Victorian crime mysteries investigated by Scotland Yards finest.
14 episodes of 50 minute duration 1980-1981.
British television's long standing love affair with period crime fighting added another memorable success to its illustrious stable of Victorian sleuths with Sergeant Cribb.
Very similar in style to ATV's 1963 'Sergeant Cork' series, 'Cribb' debuted in 1979 as a 90-minute Screenplay story from Granada Television in the Midlands. Adapted from Peter Lovesey's 1978 novel and set in Victorian London around the time of the Jack the Ripper murders, Alan Dobbie starred as a the tough and determined Detective Sergeant who worked for the newly formed Criminal Investigation Department, designed to clean up the streets of London using the latest detection methods.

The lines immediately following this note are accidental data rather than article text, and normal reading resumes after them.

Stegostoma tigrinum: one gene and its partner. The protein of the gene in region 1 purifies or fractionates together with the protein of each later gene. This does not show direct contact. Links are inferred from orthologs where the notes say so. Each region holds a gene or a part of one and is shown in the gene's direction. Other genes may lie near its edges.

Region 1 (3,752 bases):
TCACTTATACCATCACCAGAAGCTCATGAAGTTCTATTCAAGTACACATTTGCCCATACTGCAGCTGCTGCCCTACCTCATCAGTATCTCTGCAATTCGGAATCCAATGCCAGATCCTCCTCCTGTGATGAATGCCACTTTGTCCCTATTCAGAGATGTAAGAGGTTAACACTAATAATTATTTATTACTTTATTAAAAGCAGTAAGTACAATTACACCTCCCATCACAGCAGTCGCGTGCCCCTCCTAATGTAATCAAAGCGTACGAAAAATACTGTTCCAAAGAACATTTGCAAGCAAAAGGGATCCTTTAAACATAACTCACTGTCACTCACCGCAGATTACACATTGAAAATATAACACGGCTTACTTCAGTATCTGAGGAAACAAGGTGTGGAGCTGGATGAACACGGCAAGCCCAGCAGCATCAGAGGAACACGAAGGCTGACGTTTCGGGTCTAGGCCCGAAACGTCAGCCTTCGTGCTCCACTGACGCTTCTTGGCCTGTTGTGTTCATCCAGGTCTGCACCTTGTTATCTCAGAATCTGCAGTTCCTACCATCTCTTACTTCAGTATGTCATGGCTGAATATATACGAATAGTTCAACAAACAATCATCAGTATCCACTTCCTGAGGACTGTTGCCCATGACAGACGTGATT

The series admirably caught the flavour of the era in its depiction of Victorian life and included many historical events such as the publication of Jerome K. Jerome's 'Three Men in a Boat' and the sale of London Zoo's most famous elephant, Jumbo, to Barnum and Bailey's Circus. The imaginative plots revolved around such diverse subjects as bare-knuckle prize fighting, spiritualism and Irish terrorism and were set against a backdrop of the Victorians at work and play. Aiding and abetting Cribb was his trusty stout assistant Detective Constable Thackery (William Simons) -whilst his direct superior Inspector Jowett (David Waller), far from impressed with Cribb's new crime solving techniques, would often turn up to frustrate him.
Intelligent writing, superb production values and an especially intelligent performance by the talented and ever reliable Alan Dobie, ensured that Sgt Cribb became a more than worthwhile addition to the televisual ranks of Victorian detectives who were in many ways direct rivals of the incomparable Sherlock Holmes.
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